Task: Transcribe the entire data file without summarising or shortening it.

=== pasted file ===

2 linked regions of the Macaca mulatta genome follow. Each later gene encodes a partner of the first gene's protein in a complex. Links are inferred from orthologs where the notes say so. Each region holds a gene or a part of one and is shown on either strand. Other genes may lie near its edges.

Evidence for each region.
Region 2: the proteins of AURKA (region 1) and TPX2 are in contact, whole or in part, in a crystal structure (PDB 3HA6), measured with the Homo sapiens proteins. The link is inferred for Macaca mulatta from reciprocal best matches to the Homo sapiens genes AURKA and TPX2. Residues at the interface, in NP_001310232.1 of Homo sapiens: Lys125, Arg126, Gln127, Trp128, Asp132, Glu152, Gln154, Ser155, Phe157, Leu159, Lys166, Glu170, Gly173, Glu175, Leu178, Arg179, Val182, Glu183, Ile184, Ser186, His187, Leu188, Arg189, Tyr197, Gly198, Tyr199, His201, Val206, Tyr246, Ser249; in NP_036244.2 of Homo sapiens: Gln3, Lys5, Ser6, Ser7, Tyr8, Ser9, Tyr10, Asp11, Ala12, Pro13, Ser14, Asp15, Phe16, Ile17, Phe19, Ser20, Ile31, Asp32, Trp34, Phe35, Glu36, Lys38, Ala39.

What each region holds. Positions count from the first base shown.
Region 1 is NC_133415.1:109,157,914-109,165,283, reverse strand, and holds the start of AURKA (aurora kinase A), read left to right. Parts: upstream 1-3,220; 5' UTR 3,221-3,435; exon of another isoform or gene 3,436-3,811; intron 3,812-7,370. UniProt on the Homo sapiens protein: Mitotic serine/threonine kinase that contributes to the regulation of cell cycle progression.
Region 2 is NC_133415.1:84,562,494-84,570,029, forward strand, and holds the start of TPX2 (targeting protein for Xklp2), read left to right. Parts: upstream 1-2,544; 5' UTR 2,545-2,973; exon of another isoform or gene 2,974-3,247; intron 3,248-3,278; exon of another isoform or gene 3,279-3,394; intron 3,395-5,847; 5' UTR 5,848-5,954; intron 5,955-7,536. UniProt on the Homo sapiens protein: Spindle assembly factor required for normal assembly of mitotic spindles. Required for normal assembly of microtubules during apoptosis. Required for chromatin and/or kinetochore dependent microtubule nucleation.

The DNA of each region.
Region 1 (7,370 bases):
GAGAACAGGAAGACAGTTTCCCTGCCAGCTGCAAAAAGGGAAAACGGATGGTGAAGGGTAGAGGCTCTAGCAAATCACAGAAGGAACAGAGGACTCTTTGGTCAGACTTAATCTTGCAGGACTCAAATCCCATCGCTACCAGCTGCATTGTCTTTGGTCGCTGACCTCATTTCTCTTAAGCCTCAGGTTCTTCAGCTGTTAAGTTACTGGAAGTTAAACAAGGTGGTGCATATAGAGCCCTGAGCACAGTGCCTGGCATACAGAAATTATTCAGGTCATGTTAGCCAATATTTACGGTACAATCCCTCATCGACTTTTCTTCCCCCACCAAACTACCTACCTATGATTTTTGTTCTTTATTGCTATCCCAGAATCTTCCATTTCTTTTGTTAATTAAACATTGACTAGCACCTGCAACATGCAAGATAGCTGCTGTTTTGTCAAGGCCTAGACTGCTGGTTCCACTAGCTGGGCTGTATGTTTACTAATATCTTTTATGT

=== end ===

2 linked regions of the Macaca mulatta genome follow. Each later gene encodes a partner of the first gene's protein in a complex. Links are inferred from orthologs where the notes say so. Each region holds a gene or a part of one and is shown on either strand. Other genes may lie near its edges.

Evidence for each region.
Region 2: the proteins of AURKA (region 1) and TPX2 are in contact, whole or in part, in a crystal structure (PDB 3HA6), measured with the Homo sapiens proteins. The link is inferred for Macaca mulatta from reciprocal best matches to the Homo sapiens genes AURKA and TPX2. Residues at the interface, in NP_001310232.1 of Homo sapiens: Lys125, Arg126, Gln127, Trp128, Asp132, Glu152, Gln154, Ser155, Phe157, Leu159, Lys166, Glu170, Gly173, Glu175, Leu178, Arg179, Val182, Glu183, Ile184, Ser186, His187, Leu188, Arg189, Tyr197, Gly198, Tyr199, His201, Val206, Tyr246, Ser249; in NP_036244.2 of Homo sapiens: Gln3, Lys5, Ser6, Ser7, Tyr8, Ser9, Tyr10, Asp11, Ala12, Pro13, Ser14, Asp15, Phe16, Ile17, Phe19, Ser20, Ile31, Asp32, Trp34, Phe35, Glu36, Lys38, Ala39.

What each region holds. Positions count from the first base shown.
Region 1 is NC_133415.1:109,157,914-109,165,283, reverse strand, and holds the start of AURKA (aurora kinase A), read left to right. Parts: upstream 1-3,220; 5' UTR 3,221-3,435; exon of another isoform or gene 3,436-3,811; intron 3,812-7,370. UniProt on the Homo sapiens protein: Mitotic serine/threonine kinase that contributes to the regulation of cell cycle progression.
Region 2 is NC_133415.1:84,562,494-84,570,029, forward strand, and holds the start of TPX2 (targeting protein for Xklp2), read left to right. Parts: upstream 1-2,544; 5' UTR 2,545-2,973; exon of another isoform or gene 2,974-3,247; intron 3,248-3,278; exon of another isoform or gene 3,279-3,394; intron 3,395-5,847; 5' UTR 5,848-5,954; intron 5,955-7,536. UniProt on the Homo sapiens protein: Spindle assembly factor required for normal assembly of mitotic spindles. Required for normal assembly of microtubules during apoptosis. Required for chromatin and/or kinetochore dependent microtubule nucleation.

The DNA of each region.
Region 1 (7,370 bases):
GAGAACAGGAAGACAGTTTCCCTGCCAGCTGCAAAAAGGGAAAACGGATGGTGAAGGGTAGAGGCTCTAGCAAATCACAGAAGGAACAGAGGACTCTTTGGTCAGACTTAATCTTGCAGGACTCAAATCCCATCGCTACCAGCTGCATTGTCTTTGGTCGCTGACCTCATTTCTCTTAAGCCTCAGGTTCTTCAGCTGTTAAGTTACTGGAAGTTAAACAAGGTGGTGCATATAGAGCCCTGAGCACAGTGCCTGGCATACAGAAATTATTCAGGTCATGTTAGCCAATATTTACGGTACAATCCCTCATCGACTTTTCTTCCCCCACCAAACTACCTACCTATGATTTTTGTTCTTTATTGCTATCCCAGAATCTTCCATTTCTTTTGTTAATTAAACATTGACTAGCACCTGCAACATGCAAGATAGCTGCTGTTTTGTCAAGGCCTAGACTGCTGGTTCCACTAGCTGGGCTGTATGTTTACTAATATCTTTTATGT